Academic Librarians Discuss Cloud Computing at an

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3 Νοε 2013 (πριν από 4 χρόνια και 10 μέρες)

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Academic Librarians Discuss Cloud Computing at an

International Conference

R. N. Sharma


Cloud computing is an emerging area in the profession of Library and Information Science but
India took the lead to host the
S
econd
I
nternational
C
onference on
Academic Libraries with the
theme “Academic Library Services Through Cloud Computing
:

Moving Libraries to the Web.”
This conference was held on the beautiful campus of Guru Gobind Singh Indraprastha University
(GGSIP) in New Delhi from February 12
-
15, 201
3, and attracted academic librarians from many
countries including Australia, England, France, India, Mauritius, Switzerland, and the United
States.



Marshall Breeding

an authority on cloud computing and a well
-
known author/speaker was the
p
lenary speaker on the opening day and he spoke on the “Cloud Based Technologies Enable
Large Scale Collaboration for Academic Libraries.” During his
talk he mentioned many new and i
mportant developments in the
field of library automation and the need to keep
-
up with the
developments for the benefit of all users because cloud computing
libraries will be relieved from maintaining hardware and software.
It will also lead to collaborati
on among libraries. In his
view

“Globally shared data and metadata models have the potential to

achieve new levels of operational
efficiencies.” He added that the
predictions are that within five years, all library collections,
systems, and services wil
l be driven into the cloud.



Dr. Arthur Smith of
the Online Computer Library Center (
OCLC
)

during his
p
lenary talk spoke
on the cross linking of data on OCLC World Share
Platforms
: F
eatures and Technologies.”
He
is of the view that users and librarians a
re more interested in finding the information and answers
to their questions regardless of the source from where they get the information. According to
him OCLC’s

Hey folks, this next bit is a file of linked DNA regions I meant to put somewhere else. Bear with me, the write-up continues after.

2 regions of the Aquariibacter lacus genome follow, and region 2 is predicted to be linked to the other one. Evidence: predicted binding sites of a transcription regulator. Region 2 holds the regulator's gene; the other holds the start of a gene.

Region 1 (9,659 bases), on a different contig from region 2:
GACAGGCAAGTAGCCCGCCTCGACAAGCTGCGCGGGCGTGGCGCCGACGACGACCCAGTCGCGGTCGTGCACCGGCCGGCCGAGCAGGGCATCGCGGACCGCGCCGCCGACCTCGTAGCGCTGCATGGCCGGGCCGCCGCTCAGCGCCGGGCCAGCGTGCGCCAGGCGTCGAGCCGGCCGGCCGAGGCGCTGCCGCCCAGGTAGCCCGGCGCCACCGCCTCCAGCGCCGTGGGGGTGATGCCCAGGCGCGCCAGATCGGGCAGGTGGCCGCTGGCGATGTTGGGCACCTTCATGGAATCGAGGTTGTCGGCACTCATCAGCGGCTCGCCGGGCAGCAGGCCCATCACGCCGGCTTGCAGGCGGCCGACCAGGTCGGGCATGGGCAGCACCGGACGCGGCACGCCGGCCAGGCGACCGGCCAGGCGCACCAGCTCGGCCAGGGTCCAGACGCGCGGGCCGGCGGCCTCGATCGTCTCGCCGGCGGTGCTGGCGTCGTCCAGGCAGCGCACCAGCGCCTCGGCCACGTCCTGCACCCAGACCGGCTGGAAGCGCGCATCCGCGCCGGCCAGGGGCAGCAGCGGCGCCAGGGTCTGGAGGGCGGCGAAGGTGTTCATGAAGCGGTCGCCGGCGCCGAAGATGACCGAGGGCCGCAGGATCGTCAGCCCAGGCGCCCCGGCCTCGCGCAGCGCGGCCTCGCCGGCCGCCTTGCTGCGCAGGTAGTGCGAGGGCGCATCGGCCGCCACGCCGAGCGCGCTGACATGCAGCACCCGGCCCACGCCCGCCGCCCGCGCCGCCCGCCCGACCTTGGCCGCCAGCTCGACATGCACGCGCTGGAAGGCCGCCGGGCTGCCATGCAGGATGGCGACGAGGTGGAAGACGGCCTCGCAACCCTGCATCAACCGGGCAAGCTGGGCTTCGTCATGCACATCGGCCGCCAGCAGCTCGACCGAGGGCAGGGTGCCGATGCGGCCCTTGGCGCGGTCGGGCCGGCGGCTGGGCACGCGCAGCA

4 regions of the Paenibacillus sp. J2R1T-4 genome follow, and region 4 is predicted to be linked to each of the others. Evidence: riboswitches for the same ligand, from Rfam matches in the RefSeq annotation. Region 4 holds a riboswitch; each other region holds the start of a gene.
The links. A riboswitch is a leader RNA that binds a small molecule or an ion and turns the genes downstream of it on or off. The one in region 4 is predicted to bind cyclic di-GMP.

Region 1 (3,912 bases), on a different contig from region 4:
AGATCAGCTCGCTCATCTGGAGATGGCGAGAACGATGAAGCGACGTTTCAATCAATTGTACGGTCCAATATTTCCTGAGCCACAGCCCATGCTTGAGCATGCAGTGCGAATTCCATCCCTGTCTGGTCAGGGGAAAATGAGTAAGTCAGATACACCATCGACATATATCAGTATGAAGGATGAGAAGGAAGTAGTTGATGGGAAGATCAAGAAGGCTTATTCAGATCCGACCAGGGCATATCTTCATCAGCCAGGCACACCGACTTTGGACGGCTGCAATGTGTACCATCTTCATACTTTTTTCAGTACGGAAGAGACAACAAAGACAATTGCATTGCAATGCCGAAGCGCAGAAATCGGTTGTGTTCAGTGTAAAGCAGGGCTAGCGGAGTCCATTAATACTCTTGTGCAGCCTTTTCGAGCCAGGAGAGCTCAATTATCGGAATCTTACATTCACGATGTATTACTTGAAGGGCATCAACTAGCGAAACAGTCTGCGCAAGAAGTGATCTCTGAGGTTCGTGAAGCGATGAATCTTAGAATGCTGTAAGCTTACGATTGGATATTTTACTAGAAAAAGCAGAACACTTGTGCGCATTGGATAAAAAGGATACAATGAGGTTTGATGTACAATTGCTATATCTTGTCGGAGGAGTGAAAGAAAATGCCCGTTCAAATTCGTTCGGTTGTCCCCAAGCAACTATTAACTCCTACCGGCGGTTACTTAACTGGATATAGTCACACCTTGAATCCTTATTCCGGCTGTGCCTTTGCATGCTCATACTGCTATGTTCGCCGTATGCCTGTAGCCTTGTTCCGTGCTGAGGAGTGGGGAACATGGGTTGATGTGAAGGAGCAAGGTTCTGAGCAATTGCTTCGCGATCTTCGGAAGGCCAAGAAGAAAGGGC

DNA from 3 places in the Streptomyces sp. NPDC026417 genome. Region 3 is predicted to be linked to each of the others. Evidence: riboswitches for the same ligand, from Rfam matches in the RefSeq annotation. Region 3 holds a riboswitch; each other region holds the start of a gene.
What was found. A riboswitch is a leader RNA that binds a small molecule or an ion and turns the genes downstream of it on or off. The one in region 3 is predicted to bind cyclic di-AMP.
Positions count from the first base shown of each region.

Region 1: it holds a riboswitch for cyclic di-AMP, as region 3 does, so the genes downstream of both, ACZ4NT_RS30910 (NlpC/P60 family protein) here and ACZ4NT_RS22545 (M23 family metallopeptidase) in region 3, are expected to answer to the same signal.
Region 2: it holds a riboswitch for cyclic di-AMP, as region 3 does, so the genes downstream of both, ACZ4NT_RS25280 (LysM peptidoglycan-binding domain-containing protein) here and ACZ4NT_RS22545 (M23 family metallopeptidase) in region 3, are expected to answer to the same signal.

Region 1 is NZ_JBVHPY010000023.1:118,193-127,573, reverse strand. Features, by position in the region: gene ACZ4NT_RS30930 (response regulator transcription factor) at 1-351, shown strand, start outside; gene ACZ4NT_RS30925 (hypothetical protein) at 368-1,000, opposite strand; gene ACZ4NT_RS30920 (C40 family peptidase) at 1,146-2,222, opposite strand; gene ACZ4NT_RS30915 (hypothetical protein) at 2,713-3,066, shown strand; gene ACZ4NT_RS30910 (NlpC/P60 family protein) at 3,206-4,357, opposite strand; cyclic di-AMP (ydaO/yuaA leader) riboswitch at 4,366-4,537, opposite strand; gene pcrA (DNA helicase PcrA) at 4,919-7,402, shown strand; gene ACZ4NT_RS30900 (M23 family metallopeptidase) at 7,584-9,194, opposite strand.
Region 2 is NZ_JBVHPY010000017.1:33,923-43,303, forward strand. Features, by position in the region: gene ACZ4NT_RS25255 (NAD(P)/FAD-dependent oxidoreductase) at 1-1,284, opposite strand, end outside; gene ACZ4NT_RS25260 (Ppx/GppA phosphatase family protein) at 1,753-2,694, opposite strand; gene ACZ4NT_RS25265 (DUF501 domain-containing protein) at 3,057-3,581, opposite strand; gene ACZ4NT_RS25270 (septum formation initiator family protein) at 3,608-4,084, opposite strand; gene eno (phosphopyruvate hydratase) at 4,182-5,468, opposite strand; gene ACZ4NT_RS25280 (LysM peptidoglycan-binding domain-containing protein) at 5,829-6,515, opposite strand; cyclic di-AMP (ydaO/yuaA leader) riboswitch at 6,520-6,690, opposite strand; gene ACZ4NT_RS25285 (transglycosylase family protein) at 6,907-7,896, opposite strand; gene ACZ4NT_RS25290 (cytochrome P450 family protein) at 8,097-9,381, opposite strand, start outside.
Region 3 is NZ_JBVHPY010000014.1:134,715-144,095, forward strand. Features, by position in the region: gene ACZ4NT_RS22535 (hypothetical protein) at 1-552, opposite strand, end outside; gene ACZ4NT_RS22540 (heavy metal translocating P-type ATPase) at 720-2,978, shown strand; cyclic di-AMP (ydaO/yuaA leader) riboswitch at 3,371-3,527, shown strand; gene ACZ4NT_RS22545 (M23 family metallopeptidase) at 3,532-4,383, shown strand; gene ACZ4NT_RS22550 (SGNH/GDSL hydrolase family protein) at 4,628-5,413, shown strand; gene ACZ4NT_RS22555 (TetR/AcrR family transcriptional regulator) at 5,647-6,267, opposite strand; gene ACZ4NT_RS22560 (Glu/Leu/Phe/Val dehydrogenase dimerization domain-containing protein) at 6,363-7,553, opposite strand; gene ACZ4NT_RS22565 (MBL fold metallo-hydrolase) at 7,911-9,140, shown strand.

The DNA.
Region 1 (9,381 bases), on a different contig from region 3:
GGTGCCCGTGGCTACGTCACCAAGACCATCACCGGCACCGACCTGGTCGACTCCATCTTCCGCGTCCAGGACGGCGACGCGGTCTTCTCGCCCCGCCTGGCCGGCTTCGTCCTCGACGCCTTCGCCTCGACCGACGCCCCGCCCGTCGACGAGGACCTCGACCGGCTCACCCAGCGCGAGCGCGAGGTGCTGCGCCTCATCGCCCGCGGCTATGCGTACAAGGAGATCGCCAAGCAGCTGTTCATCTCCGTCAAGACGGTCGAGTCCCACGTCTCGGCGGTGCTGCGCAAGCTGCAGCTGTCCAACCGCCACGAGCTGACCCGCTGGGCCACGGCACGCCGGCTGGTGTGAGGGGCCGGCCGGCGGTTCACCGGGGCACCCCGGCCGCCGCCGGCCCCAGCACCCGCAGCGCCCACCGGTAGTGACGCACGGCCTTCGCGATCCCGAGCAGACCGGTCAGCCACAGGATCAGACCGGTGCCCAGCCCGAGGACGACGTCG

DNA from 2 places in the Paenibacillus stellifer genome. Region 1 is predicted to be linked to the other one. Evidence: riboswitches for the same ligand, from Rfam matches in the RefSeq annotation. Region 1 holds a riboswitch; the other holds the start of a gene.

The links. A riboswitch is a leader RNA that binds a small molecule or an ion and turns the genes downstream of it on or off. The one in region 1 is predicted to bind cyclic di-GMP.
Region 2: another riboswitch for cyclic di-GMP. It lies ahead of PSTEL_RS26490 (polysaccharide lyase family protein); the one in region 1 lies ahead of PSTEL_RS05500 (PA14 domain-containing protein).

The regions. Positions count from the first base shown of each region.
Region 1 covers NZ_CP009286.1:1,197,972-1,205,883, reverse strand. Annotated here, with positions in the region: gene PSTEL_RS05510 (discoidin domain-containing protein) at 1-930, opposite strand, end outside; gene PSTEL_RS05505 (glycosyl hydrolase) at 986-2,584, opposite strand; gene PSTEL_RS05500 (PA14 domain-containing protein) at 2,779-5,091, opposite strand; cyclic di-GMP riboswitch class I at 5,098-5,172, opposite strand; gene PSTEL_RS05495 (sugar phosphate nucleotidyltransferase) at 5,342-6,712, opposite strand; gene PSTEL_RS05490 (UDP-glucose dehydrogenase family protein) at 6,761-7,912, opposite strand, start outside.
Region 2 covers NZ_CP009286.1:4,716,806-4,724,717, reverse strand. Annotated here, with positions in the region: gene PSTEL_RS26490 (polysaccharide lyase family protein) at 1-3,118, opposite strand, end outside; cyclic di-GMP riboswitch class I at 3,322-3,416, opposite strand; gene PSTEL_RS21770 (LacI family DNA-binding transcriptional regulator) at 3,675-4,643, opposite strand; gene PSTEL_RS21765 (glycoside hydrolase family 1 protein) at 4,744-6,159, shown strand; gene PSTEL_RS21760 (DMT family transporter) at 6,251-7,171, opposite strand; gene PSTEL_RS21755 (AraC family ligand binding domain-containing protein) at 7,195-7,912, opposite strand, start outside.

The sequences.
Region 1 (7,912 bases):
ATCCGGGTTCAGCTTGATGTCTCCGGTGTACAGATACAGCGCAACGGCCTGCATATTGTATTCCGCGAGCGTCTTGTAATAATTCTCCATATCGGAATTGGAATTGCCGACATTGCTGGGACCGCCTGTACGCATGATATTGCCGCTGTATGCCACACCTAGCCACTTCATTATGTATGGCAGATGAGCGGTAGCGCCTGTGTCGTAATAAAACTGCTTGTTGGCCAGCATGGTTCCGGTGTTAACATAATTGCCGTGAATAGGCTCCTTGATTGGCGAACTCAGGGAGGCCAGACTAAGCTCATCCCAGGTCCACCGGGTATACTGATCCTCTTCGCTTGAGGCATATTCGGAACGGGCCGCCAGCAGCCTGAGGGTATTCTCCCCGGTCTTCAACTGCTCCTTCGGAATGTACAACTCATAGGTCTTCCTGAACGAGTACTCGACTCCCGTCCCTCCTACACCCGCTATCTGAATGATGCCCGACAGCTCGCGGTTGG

WorldCat

is the best solution to all their questions because it “is browser based
catalog mo
dule embedded with numerous cross
-
linking features of different functionalities.” He
added that “through OCLC WorldCat platform libraries data is moved to web, i.e., “moving
libraries to web of data.” He said that “
it’s

an imperative for the libraries to

move from
cataloguing to cata
-
linking in this cloud computing environment.”



Professor Heather Lea Moulaison of the University of
Missouri

Library
School
spoke on “Linked Data in the
Cloud” and said
“it

is an exciting
time in librarianship, as academic libraries move to the cloud and re
-
envision how their data should be stored and made accessible
.

B
ut she
advised librarians to get proper training and plan well before
intro
ducing cloud computing in their

libraries.

Marshall Breeding

Heather Lea Moulaison



2





Mr. Toshiro Aoyama, Chief Librarian, University of Mauritius told the delegates that in
Mauritius, “libraries are using cloud computing program and technology advancement and the
users like it.”



Ravindra N. Sharma in his keynote address “Academic Libraries and Technology in the Twenty
-
First Century” discussed why a majority of developing nations are behind in introducing
technology in their academic libraries. He mentioned that
poverty
, hunger, i
lliteracy, lack of
planning, leadership, wars

in Asia, Africa, and the Middle East, and expensive

computers and
software are the main reasons. The
poor

nations have the least access to information, and
information poverty is closely linked to economic pov
erty. He
suggested

that rich nations of the
world

and

the

United Nations

should make a commitment to work together to remove all
barriers

in the new global environment of cooperation, development and resource sharing to help
academic libraries of developi
ng nations succeed and invest
wisely

in introducing technology
including cloud computing

for the benefit of information seekers
.



Dr. Nicholas Fleury of Switzerland International Organization for Standard